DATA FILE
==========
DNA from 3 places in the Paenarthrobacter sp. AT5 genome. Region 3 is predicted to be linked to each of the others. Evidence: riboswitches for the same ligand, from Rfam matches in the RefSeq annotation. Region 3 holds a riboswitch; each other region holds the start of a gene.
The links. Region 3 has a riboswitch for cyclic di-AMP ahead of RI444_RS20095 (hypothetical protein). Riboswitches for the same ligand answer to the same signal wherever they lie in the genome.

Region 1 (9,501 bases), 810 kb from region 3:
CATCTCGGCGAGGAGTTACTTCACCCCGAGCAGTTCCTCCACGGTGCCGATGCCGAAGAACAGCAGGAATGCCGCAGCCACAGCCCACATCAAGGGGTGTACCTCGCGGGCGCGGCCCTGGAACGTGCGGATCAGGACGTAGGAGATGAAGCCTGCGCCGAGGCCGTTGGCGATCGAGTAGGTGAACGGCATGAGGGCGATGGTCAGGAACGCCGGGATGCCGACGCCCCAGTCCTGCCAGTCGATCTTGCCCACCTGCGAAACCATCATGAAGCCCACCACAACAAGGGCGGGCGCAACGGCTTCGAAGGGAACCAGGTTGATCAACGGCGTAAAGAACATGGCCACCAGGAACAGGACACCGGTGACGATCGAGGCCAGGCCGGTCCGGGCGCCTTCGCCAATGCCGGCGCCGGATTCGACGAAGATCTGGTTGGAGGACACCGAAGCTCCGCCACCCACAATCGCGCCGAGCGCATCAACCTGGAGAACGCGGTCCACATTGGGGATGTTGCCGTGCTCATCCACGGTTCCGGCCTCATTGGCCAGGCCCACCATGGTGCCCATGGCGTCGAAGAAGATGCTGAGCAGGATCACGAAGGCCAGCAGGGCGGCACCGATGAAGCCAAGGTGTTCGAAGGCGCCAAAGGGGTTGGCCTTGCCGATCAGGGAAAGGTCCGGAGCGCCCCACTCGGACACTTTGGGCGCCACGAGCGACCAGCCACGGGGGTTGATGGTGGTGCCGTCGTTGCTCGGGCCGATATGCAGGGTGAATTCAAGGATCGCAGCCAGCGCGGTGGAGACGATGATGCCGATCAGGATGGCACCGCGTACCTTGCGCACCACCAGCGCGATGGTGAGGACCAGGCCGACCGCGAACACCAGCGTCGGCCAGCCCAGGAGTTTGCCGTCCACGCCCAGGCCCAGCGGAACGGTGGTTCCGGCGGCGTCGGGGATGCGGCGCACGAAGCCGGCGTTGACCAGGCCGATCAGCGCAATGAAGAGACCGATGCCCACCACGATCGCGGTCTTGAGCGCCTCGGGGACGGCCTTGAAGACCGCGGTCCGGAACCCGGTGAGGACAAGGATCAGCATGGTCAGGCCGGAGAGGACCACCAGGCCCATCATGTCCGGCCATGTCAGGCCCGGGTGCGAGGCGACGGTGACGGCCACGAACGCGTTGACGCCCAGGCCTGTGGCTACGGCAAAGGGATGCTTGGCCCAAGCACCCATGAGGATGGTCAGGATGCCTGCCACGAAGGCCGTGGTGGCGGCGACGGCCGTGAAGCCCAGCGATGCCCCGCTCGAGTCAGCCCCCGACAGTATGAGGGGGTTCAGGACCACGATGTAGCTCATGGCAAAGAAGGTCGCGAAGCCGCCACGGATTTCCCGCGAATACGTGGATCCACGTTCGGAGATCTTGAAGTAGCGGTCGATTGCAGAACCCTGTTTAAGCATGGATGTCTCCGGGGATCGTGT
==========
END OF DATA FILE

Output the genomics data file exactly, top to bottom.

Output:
DNA from 3 places in the Paenarthrobacter sp. AT5 genome. Region 3 is predicted to be linked to each of the others. Evidence: riboswitches for the same ligand, from Rfam matches in the RefSeq annotation. Region 3 holds a riboswitch; each other region holds the start of a gene.
The links. Region 3 has a riboswitch for cyclic di-AMP ahead of RI444_RS20095 (hypothetical protein). Riboswitches for the same ligand answer to the same signal wherever they lie in the genome.

Region 1 (9,501 bases), 810 kb from region 3:
CATCTCGGCGAGGAGTTACTTCACCCCGAGCAGTTCCTCCACGGTGCCGATGCCGAAGAACAGCAGGAATGCCGCAGCCACAGCCCACATCAAGGGGTGTACCTCGCGGGCGCGGCCCTGGAACGTGCGGATCAGGACGTAGGAGATGAAGCCTGCGCCGAGGCCGTTGGCGATCGAGTAGGTGAACGGCATGAGGGCGATGGTCAGGAACGCCGGGATGCCGACGCCCCAGTCCTGCCAGTCGATCTTGCCCACCTGCGAAACCATCATGAAGCCCACCACAACAAGGGCGGGCGCAACGGCTTCGAAGGGAACCAGGTTGATCAACGGCGTAAAGAACATGGCCACCAGGAACAGGACACCGGTGACGATCGAGGCCAGGCCGGTCCGGGCGCCTTCGCCAATGCCGGCGCCGGATTCGACGAAGATCTGGTTGGAGGACACCGAAGCTCCGCCACCCACAATCGCGCCGAGCGCATCAACCTGGAGAACGCGGTCCACATTGGGGATGTTGCCGTGCTCATCCACGGTTCCGGCCTCATTGGCCAGGCCCACCATGGTGCCCATGGCGTCGAAGAAGATGCTGAGCAGGATCACGAAGGCCAGCAGGGCGGCACCGATGAAGCCAAGGTGTTCGAAGGCGCCAAAGGGGTTGGCCTTGCCGATCAGGGAAAGGTCCGGAGCGCCCCACTCGGACACTTTGGGCGCCACGAGCGACCAGCCACGGGGGTTGATGGTGGTGCCGTCGTTGCTCGGGCCGATATGCAGGGTGAATTCAAGGATCGCAGCCAGCGCGGTGGAGACGATGATGCCGATCAGGATGGCACCGCGTACCTTGCGCACCACCAGCGCGATGGTGAGGACCAGGCCGACCGCGAACACCAGCGTCGGCCAGCCCAGGAGTTTGCCGTCCACGCCCAGGCCCAGCGGAACGGTGGTTCCGGCGGCGTCGGGGATGCGGCGCACGAAGCCGGCGTTGACCAGGCCGATCAGCGCAATGAAGAGACCGATGCCCACCACGATCGCGGTCTTGAGCGCCTCGGGGACGGCCTTGAAGACCGCGGTCCGGAACCCGGTGAGGACAAGGATCAGCATGGTCAGGCCGGAGAGGACCACCAGGCCCATCATGTCCGGCCATGTCAGGCCCGGGTGCGAGGCGACGGTGACGGCCACGAACGCGTTGACGCCCAGGCCTGTGGCTACGGCAAAGGGATGCTTGGCCCAAGCACCCATGAGGATGGTCAGGATGCCTGCCACGAAGGCCGTGGTGGCGGCGACGGCCGTGAAGCCCAGCGATGCCCCGCTCGAGTCAGCCCCCGACAGTATGAGGGGGTTCAGGACCACGATGTAGCTCATGGCAAAGAAGGTCGCGAAGCCGCCACGGATTTCCCGCGAATACGTGGATCCACGTTCGGAGATCTTGAAGTAGCGGTCGATTGCAGAACCCTGTTTAAGCATGGATGTCTCCGGGGATCGTGT